As a child, my mother’s idea of Asian Cuisine was a can or two of La Choy heated in the microwave and served atop TV trays . Luckily, after high school, I got the nerve to try real Chinese food and then Japanese shortly thereafter. And as of today, I simply love cooking with garlic, ginger and anything soy. This recipe in Jessica Seinfeld‘s newest book(seen here) is so simple, I think my mom may have even given it a try.
- 1 can (8 ounces) drained sliced water chestnuts
- 3 scallions , white parts only, chopped in thirds
- 1 clove garlic , cut in half
- 1/2-inch piece ginger , cut in thirds
- 1/2 pound medium raw shrimp , tails and shells removed
- 1/2 cup cauliflower puree
- 1 Tbsp. reduced-fat, low-sodium soy sauce
- 1 Tbsp. sesame oil
- 1 package (12 ounces) wonton wrappers
- 1 Tbsp. olive oil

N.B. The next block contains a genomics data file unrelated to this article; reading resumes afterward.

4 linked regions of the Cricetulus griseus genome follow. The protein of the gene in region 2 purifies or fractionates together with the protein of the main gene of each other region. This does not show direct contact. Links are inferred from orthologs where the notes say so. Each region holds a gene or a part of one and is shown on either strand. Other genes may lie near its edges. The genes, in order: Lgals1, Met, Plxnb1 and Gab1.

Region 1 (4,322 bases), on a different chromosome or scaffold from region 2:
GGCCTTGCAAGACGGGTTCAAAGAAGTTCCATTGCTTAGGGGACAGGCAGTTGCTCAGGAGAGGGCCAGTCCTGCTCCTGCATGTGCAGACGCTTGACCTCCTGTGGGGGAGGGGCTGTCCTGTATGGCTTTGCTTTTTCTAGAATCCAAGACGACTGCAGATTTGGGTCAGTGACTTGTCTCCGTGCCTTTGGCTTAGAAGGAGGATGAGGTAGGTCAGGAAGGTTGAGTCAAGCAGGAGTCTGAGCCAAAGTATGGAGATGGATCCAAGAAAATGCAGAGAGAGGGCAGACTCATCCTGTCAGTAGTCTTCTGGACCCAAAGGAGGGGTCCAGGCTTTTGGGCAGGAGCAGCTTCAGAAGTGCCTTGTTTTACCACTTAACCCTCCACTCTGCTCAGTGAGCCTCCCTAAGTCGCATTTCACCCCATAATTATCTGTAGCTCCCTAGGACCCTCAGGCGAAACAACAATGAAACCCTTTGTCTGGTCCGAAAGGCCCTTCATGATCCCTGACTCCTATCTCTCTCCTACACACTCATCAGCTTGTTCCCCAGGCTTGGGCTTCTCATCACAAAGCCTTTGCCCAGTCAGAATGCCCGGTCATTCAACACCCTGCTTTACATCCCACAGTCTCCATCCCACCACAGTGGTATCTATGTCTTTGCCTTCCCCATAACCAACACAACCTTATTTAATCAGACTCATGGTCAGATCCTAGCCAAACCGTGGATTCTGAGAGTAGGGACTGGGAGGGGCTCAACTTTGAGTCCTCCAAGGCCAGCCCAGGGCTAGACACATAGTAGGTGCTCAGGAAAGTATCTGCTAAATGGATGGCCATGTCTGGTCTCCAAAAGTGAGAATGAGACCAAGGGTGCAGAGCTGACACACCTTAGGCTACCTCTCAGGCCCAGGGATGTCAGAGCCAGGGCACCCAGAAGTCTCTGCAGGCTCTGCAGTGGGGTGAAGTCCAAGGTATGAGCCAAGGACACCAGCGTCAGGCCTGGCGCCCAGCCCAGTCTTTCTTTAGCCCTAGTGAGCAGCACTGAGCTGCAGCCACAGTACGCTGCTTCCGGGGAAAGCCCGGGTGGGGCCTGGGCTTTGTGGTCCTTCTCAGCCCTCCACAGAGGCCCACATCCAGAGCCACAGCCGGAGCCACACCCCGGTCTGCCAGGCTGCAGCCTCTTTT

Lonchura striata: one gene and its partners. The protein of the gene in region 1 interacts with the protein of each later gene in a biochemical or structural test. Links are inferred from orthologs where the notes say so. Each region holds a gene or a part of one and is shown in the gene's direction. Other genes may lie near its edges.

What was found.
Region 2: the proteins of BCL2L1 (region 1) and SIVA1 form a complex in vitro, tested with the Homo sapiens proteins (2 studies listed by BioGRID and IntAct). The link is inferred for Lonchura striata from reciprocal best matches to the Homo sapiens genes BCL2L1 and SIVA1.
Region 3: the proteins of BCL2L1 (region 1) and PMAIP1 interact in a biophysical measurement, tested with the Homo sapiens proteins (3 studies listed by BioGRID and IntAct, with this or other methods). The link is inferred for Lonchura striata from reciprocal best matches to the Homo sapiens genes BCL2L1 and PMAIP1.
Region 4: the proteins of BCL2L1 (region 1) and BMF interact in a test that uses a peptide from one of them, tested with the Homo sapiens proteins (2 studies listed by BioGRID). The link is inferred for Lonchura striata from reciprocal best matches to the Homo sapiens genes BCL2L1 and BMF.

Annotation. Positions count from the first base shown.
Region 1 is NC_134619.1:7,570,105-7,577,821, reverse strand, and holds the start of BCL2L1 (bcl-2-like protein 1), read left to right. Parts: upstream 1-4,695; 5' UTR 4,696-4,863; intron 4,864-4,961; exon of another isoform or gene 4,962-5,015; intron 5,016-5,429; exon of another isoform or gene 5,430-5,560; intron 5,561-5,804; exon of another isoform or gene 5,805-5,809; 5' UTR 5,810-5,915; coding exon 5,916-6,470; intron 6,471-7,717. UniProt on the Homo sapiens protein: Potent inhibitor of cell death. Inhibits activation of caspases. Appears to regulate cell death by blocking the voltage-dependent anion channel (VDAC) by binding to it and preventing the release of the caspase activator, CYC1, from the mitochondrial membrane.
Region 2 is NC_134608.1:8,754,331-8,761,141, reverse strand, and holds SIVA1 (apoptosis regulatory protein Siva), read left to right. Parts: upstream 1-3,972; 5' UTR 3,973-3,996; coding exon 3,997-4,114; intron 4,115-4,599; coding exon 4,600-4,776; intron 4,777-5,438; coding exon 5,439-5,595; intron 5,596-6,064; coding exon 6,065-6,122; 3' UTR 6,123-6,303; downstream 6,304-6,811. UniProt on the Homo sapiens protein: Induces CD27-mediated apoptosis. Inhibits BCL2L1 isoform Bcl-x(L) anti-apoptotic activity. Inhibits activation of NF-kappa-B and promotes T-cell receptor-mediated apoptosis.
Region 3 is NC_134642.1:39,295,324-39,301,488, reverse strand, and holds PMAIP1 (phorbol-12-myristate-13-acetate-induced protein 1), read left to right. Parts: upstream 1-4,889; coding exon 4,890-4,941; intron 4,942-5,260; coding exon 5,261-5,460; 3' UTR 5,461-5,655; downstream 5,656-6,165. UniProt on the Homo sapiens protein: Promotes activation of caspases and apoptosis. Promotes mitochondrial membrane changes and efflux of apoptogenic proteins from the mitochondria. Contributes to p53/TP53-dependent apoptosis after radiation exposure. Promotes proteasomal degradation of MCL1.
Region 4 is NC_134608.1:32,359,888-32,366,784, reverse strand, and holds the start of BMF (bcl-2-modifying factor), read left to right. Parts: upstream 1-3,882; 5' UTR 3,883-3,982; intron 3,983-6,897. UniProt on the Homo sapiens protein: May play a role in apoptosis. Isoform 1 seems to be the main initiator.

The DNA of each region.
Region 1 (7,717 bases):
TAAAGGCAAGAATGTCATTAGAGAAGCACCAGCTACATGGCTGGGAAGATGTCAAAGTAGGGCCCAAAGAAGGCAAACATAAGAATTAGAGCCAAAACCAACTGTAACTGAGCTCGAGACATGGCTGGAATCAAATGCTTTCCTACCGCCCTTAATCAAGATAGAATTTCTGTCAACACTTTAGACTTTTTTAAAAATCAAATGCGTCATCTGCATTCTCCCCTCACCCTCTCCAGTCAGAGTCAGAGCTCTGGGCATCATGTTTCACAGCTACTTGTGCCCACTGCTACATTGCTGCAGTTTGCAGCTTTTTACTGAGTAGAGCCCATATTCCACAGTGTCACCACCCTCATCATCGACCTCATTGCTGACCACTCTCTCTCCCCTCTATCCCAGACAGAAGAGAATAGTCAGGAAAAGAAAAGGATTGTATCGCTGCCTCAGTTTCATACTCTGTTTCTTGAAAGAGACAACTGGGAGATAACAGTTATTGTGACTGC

- Nonstick cooking spray
On a flat surface, set out 6 of the wonton wrappers. Dot the centers of each wrapper with a heaping tablespoon of the filling. Drizzle olive oil onto 2 large baking sheets.
Put some water in a small bowl. Using your fingertips, wet the edges of the wrapper with the water and fold the ends together diagonally. Press to seal. Place on the oiled baking sheet and repeat with the remaining wrappers until you have used all the filling.
Spray a light coating of cooking spray over the dumplings. Bake 20 to 25 minutes, turning once, until the wontons are crisp and the filling is cooked through.